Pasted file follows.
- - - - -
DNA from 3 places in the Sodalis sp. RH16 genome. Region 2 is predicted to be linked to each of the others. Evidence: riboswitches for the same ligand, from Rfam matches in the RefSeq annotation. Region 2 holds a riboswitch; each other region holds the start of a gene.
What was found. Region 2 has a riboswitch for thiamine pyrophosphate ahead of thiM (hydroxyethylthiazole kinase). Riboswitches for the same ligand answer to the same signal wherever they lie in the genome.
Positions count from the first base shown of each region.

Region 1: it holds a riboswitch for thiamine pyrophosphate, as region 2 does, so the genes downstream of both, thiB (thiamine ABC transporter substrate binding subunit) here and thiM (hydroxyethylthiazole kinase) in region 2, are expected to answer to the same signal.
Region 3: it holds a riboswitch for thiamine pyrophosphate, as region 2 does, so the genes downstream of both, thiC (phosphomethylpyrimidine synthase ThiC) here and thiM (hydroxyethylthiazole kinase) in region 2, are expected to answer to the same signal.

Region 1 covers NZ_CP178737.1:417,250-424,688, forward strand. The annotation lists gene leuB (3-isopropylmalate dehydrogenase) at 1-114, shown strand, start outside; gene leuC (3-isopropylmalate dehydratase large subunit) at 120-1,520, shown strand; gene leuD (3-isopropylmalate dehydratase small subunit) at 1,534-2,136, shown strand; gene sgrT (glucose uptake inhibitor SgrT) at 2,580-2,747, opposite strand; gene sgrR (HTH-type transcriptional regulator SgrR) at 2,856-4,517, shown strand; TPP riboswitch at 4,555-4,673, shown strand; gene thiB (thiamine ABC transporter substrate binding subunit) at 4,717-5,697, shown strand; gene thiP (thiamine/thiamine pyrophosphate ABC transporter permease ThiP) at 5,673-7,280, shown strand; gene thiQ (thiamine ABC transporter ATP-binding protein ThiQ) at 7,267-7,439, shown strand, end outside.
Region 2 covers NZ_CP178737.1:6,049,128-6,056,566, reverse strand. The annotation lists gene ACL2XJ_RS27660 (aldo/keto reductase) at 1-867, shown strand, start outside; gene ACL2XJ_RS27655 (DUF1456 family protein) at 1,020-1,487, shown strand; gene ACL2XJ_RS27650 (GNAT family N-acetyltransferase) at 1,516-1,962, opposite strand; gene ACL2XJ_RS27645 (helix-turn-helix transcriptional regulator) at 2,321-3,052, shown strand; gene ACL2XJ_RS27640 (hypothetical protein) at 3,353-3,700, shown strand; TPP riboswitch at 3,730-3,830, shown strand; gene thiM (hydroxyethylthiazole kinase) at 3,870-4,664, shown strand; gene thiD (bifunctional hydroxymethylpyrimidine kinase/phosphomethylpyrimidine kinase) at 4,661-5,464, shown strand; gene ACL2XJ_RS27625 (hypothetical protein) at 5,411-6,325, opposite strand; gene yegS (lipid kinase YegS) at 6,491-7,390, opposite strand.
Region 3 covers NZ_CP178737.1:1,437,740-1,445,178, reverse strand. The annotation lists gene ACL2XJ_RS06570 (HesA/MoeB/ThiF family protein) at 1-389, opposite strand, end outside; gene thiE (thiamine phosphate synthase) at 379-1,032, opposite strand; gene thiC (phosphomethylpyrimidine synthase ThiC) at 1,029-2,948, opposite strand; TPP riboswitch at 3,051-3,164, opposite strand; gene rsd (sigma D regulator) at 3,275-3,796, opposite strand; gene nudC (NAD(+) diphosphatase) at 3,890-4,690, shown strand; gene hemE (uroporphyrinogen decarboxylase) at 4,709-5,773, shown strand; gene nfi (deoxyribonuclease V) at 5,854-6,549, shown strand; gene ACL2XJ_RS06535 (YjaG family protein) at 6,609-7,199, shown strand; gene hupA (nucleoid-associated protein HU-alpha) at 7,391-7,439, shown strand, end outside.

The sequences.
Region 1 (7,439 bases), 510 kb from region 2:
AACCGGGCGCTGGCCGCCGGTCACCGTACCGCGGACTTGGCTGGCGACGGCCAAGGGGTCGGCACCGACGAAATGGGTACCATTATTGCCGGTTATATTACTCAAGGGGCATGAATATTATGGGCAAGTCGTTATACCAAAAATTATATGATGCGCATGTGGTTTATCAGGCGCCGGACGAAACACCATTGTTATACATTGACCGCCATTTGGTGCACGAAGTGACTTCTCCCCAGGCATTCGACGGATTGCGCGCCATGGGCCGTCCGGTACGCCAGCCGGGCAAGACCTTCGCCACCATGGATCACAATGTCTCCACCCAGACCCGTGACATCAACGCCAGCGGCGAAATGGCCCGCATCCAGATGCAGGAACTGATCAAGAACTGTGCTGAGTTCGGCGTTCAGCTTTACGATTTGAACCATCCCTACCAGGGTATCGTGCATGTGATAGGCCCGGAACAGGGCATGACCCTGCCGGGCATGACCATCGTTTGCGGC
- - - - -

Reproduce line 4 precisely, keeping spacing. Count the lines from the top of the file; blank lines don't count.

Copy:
Region 1: it holds a riboswitch for thiamine pyrophosphate, as region 2 does, so the genes downstream of both, thiB (thiamine ABC transporter substrate binding subunit) here and thiM (hydroxyethylthiazole kinase) in region 2, are expected to answer to the same signal.